Chuckwagon driver given record fine after horse killed
Calgary Stampede officials say they are imposing the largest fine ever in connection with a chuckwagon collision that resulted in the death of a second horse at the world-renowned rodeo this year.
A horse belonging to driver Jim Knight was euthanized after a Stampede veterinarian discovered it had a fractured leg, officials said Friday.
In the first heat of Friday's chuckwagon races, Knight's rig collided with another belonging to Cliff Cunningham.
The event's safety commission announced Saturday that the collision was the result of Cunninghan's error. It also confirmed that the horse broke its leg in the crash.
It had reviewed video of the crash and interviewed both Cunningham and Knight.
One of Cunningham's own was euthanized a week ago, on the first night of the Stampede, after suffering a broken leg during a race.
The death of Cunningham's horse was considered due to a "catastrophic" injury and not the result of driver error, Stampede officials confirmed.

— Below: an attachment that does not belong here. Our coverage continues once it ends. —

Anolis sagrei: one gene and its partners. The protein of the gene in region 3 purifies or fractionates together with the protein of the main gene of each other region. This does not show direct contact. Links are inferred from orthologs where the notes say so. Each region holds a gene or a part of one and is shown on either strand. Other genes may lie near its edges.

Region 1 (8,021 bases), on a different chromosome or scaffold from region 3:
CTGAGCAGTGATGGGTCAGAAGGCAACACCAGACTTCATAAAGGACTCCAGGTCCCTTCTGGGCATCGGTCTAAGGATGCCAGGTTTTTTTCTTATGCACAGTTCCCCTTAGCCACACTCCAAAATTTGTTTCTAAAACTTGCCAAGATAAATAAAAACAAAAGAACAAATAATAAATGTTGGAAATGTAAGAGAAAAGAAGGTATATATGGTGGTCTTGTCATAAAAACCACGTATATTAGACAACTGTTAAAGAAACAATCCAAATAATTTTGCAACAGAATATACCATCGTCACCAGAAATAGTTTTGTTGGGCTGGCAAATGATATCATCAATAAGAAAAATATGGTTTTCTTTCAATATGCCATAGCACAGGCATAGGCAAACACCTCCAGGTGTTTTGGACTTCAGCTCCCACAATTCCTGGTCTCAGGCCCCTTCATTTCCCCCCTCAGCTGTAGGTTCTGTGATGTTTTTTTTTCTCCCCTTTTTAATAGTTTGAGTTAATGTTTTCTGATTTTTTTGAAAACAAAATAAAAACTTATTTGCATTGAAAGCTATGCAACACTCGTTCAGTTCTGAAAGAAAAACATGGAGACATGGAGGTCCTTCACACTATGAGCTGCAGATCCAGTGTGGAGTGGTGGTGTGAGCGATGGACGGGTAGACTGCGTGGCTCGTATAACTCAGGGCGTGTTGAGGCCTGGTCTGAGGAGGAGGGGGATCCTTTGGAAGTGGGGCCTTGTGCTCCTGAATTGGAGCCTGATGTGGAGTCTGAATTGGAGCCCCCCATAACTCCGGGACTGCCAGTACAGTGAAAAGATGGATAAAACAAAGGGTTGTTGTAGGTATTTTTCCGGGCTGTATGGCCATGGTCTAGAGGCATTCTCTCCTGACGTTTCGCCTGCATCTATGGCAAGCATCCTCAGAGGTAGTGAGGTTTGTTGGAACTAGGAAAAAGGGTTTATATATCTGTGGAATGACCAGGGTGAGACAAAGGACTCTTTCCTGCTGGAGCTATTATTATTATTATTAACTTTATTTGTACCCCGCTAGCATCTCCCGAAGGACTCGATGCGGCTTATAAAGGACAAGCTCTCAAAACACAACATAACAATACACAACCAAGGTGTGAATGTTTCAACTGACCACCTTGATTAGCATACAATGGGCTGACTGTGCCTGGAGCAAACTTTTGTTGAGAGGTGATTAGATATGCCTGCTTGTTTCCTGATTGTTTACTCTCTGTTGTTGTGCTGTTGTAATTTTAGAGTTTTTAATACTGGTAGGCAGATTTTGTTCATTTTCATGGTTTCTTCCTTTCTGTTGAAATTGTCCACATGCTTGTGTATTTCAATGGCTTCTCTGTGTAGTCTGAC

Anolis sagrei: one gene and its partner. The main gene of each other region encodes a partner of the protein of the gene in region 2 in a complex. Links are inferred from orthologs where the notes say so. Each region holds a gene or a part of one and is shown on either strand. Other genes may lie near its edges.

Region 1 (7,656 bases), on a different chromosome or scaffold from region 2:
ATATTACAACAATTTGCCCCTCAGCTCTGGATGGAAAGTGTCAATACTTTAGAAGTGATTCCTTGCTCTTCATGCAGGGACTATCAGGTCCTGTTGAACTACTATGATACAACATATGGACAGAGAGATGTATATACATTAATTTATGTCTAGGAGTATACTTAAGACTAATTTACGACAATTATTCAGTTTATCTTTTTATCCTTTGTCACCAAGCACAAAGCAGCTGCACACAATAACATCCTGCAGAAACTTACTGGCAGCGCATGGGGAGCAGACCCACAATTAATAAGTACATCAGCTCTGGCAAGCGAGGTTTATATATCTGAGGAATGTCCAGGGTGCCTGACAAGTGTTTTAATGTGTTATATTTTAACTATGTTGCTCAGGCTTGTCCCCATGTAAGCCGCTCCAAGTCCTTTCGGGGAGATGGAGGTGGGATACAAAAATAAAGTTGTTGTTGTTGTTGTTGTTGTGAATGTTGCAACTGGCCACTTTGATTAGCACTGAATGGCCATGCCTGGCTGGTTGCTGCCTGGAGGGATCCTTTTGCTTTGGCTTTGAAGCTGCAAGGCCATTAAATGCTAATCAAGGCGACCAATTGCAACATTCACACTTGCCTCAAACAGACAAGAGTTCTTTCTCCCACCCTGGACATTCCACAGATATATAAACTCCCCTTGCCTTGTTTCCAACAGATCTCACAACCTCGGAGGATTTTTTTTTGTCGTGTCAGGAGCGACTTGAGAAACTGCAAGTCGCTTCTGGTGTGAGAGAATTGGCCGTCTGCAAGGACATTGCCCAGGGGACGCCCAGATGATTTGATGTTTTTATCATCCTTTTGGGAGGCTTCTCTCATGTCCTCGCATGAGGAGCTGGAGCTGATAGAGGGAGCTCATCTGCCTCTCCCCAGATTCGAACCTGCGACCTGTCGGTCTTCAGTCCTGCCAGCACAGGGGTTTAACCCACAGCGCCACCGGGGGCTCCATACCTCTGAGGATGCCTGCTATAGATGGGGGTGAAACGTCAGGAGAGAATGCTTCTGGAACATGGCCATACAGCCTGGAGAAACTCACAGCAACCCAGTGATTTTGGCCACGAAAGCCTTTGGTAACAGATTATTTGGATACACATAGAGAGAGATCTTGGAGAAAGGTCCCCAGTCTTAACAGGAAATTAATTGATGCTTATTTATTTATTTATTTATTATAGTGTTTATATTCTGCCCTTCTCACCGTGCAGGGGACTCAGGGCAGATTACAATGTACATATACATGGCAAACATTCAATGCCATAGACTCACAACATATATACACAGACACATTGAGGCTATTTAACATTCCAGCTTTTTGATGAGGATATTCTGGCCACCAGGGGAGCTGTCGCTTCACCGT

During a chuckwagon race, a driver leads a team of horses around a circuit.
After the death of six horses at the Stampede in 2010, rodeo officials have revamped the annual event's chuckwagon racing protocol.
All competing horses are now implanted with a microchip that tracks them during the races and at rest. Owners also have more stringent record keeping rules and are asked to submit a list of horses competing daily at 4 p.m.
In previous years, four outriders on horseback have accompanied each wagon as it thunders around the dirt track. This year the number of outriders is limited to two.
Still, several animal rights organizations have continued to denounce the Stampede's chuckwagon races believing that they are inherently cruel.
A week ago, when Cunningham's horse died, the Vancouver Humane Society (VHS) called upon the Calgary Stampede to suspend chuckwagon racing.
VHS spokesperson Peter Fricker argues that the most recent horse death is further evidence of how unsafe the races are.
"It's just too fundamentally dangerous for horses," he told CTV News Channel on Saturday. "It needs to be stopped immediately until it can be proved to the public that it can be made safe."
With files from The Canadian Press